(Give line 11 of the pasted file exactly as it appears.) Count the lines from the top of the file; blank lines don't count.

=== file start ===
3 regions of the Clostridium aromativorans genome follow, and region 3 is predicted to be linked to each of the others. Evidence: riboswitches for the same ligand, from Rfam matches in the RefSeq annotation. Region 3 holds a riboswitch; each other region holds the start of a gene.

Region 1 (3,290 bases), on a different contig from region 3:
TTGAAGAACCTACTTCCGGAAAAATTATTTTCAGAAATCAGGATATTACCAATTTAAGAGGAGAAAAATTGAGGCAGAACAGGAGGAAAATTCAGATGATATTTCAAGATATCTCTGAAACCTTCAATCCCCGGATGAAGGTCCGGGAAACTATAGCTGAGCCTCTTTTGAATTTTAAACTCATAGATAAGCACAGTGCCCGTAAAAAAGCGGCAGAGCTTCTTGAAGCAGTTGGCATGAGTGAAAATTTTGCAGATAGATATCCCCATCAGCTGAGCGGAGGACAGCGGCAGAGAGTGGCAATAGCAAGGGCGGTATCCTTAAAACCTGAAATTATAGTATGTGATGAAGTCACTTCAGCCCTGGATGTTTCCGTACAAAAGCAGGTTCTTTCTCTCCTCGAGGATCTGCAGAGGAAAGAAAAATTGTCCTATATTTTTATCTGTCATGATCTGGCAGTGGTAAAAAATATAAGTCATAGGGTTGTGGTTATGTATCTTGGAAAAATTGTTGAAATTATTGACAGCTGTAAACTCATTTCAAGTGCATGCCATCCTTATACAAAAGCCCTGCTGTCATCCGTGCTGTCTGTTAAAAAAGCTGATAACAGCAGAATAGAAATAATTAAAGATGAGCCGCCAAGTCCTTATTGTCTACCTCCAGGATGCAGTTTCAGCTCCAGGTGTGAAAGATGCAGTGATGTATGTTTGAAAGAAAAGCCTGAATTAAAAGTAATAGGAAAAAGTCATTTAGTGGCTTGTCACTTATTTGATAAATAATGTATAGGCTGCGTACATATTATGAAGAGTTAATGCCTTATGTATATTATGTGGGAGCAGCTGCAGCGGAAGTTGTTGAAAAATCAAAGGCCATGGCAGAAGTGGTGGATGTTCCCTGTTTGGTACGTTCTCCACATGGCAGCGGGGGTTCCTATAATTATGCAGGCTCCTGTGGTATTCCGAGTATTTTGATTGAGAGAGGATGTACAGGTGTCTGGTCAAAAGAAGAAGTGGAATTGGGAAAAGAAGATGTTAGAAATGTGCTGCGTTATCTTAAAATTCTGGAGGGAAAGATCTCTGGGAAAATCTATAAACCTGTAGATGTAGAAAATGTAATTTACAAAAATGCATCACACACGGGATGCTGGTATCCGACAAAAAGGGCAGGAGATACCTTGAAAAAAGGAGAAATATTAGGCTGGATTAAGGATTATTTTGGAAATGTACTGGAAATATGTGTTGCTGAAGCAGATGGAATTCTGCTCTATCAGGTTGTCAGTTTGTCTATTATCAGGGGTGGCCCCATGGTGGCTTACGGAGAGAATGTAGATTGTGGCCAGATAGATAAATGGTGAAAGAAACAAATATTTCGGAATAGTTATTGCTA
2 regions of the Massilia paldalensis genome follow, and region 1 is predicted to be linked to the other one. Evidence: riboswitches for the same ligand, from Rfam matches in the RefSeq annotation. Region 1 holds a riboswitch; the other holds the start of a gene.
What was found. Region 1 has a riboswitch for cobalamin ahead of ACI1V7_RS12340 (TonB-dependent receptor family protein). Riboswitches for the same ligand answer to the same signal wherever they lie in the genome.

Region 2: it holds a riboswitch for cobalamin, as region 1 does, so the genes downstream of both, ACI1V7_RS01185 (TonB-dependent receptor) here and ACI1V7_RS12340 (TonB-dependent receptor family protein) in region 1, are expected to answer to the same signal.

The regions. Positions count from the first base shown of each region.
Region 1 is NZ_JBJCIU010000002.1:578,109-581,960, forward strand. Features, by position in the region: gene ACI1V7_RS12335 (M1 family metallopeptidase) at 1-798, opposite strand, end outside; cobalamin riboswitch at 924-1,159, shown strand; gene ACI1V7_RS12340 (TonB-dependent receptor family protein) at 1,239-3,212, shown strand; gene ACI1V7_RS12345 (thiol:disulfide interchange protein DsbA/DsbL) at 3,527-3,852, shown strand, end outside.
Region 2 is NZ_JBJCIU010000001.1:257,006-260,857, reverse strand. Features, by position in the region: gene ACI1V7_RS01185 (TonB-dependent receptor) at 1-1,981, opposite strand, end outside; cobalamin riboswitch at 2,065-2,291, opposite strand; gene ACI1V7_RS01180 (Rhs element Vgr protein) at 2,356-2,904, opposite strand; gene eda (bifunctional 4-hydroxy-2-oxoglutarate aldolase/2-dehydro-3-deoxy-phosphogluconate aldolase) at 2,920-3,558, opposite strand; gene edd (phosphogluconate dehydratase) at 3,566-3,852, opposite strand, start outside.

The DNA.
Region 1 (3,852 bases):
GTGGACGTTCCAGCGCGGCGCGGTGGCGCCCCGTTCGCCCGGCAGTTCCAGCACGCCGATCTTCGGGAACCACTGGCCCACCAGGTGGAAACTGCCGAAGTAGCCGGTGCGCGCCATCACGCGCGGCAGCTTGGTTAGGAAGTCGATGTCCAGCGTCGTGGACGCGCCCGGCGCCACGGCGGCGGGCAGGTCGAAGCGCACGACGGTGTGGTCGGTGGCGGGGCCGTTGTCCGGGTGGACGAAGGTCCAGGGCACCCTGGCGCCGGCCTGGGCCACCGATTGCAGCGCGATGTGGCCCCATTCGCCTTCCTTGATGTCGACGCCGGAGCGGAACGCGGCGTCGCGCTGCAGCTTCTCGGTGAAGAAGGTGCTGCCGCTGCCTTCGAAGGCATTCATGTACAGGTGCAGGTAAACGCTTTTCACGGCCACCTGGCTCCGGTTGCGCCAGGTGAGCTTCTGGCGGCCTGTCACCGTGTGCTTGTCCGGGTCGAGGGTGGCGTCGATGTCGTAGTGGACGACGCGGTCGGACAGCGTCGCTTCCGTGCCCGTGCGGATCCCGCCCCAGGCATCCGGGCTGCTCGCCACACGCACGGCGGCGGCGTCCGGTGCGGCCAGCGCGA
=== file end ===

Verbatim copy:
Region 1 (3,852 bases):